az acr create -n acr -g acr --sku basic|standard|premium
I went for basic sku for my registry, but you want to use better tiers (you can always switch this through portal or CLI).
Once, registry is ready, we can . setup service principal in order to authorize or we can always type username and password to access it. Let's use second option, since we want simplicity. As I said earlier your experience is absolutely the same as docker cli. To push you use this:
# Some variables
az group create -n $RG_NAME --location $REGION && \
docker build -t $ACI_NAME . && \
docker tag $ACI_NAME $IMAGE_NAME && \
docker push $IMAGE_NAME && \
az group command for new Azure Resource Group (RG). In Azure we keep all resources in RG, which is great way to structure your services and manipulate them (delete, move etc..). In environment variables we keep all names (you need to change them to yours).
If there were no errors (like in my case), we can continue to the main action, - creating container.
Launching jumpbox container
az container create \
-n $ACI_NAME \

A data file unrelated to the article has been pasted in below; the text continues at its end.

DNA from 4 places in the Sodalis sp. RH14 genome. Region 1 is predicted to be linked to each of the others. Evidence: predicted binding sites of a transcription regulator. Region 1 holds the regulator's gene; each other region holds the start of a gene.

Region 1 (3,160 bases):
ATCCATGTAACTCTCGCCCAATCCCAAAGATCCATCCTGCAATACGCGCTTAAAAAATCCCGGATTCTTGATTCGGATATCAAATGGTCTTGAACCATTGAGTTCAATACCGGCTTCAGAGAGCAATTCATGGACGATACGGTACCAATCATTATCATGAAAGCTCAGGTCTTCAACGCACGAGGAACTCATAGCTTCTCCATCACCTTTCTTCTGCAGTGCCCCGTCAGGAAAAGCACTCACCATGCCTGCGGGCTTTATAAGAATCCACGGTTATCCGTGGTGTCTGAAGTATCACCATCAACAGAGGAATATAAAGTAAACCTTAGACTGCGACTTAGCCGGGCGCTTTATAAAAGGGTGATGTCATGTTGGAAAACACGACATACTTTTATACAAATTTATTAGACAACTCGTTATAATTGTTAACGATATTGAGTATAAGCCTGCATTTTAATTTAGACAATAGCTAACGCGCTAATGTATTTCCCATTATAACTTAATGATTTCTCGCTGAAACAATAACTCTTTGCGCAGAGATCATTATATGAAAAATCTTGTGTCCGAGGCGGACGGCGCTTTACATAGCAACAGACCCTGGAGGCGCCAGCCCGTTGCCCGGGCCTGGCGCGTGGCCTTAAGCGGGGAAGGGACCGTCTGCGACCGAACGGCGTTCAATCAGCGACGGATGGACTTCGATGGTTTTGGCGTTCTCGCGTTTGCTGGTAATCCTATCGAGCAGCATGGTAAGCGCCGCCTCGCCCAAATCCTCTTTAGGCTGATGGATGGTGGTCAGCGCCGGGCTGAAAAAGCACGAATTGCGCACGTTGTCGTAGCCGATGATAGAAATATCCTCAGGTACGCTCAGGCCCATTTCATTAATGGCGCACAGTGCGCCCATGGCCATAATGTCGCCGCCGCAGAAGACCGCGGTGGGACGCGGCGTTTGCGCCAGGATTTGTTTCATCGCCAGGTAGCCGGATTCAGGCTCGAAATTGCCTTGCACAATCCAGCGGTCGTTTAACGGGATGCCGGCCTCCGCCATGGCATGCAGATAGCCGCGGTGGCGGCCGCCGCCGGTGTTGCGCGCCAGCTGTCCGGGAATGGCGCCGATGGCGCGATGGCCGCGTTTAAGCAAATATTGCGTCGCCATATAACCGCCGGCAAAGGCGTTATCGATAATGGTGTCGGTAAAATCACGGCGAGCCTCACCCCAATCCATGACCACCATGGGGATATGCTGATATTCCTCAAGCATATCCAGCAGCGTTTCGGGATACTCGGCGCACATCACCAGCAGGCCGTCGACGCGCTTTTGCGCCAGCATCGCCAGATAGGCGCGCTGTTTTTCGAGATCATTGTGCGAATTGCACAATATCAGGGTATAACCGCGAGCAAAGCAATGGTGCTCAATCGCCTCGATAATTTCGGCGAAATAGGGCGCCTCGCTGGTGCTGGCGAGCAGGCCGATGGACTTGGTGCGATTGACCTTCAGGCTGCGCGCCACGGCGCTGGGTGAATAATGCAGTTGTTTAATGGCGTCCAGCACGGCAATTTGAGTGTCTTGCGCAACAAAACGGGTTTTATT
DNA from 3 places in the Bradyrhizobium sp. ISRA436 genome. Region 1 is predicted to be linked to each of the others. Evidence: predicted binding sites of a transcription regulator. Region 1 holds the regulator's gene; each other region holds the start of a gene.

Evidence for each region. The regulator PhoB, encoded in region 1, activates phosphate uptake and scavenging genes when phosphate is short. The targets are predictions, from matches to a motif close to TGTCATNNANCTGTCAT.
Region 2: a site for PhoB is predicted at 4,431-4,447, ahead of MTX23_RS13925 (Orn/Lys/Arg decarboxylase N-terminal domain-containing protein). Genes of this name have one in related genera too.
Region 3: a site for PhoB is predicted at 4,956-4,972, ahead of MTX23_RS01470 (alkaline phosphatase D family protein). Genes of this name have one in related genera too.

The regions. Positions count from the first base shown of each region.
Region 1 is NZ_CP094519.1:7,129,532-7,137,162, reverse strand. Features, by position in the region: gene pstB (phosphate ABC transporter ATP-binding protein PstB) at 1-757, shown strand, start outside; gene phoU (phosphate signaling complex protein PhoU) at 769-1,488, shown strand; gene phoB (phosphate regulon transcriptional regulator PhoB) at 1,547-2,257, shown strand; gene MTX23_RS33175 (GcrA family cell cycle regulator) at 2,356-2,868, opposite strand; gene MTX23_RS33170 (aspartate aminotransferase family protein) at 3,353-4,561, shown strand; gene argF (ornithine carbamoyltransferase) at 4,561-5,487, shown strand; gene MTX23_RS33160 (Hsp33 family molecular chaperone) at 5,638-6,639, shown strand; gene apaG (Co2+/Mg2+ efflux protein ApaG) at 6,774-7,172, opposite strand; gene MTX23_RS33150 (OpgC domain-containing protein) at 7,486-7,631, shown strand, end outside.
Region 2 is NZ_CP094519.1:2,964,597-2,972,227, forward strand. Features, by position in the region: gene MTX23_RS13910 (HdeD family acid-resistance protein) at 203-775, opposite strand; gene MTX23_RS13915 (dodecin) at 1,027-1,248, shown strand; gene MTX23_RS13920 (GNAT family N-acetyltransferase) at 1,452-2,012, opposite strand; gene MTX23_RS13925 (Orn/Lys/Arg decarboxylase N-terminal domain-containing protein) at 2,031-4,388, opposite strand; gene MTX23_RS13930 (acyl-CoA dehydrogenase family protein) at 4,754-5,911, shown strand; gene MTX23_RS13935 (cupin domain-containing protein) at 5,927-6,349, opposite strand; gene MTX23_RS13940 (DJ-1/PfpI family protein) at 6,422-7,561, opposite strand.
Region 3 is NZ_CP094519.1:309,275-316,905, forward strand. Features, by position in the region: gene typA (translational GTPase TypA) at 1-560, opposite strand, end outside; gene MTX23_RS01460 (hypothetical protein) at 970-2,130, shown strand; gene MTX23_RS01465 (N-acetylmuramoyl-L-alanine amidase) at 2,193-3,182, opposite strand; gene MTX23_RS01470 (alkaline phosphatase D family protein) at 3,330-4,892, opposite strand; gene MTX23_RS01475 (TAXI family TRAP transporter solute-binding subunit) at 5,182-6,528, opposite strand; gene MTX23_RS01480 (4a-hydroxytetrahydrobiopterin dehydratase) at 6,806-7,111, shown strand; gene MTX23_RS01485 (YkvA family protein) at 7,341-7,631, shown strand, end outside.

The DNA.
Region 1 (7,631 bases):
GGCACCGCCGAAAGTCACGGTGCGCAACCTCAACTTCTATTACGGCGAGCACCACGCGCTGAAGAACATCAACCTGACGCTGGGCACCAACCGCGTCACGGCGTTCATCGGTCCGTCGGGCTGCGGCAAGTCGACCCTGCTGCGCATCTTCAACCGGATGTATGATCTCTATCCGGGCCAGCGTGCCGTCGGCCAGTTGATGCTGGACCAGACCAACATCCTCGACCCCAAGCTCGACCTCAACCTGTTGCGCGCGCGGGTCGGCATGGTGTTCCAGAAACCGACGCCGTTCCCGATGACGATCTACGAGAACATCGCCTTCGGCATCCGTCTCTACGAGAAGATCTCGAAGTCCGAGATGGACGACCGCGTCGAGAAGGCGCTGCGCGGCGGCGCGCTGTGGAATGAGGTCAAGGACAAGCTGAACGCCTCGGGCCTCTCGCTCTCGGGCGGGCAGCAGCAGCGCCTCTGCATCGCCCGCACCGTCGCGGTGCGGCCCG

-g $RG_NAME \
--image $IMAGE_NAME \
--ip-address public \
--dns-name-label $DNS_LABEL \
I've added one more variable with array of ports to pass them to my container instance. In this particular cli above we take image from registry and create new containers and exposing few ports in order to interact with them. Port 4200 is used by
shellinabox app by default (you can change this if you want, then you need to do some find_and_replace operations with default configuration of this app).
If everything is ok, you should be able to see json format 'ish output with IP. But we don't need IP since we ordered DNS label. So your container can be accessed through ssh by default port 22 or through regular http browser with port 4200 (
http://fqdn:4200). Default container's fqdn should be like this
dns_label.region.azurecontainer.io (where dns_label and region are your data from environment variables).
Once done, you can clean up by deleting your container through cli or portal. I put together
Dockerfile and shell script for building, pushing and creating on github.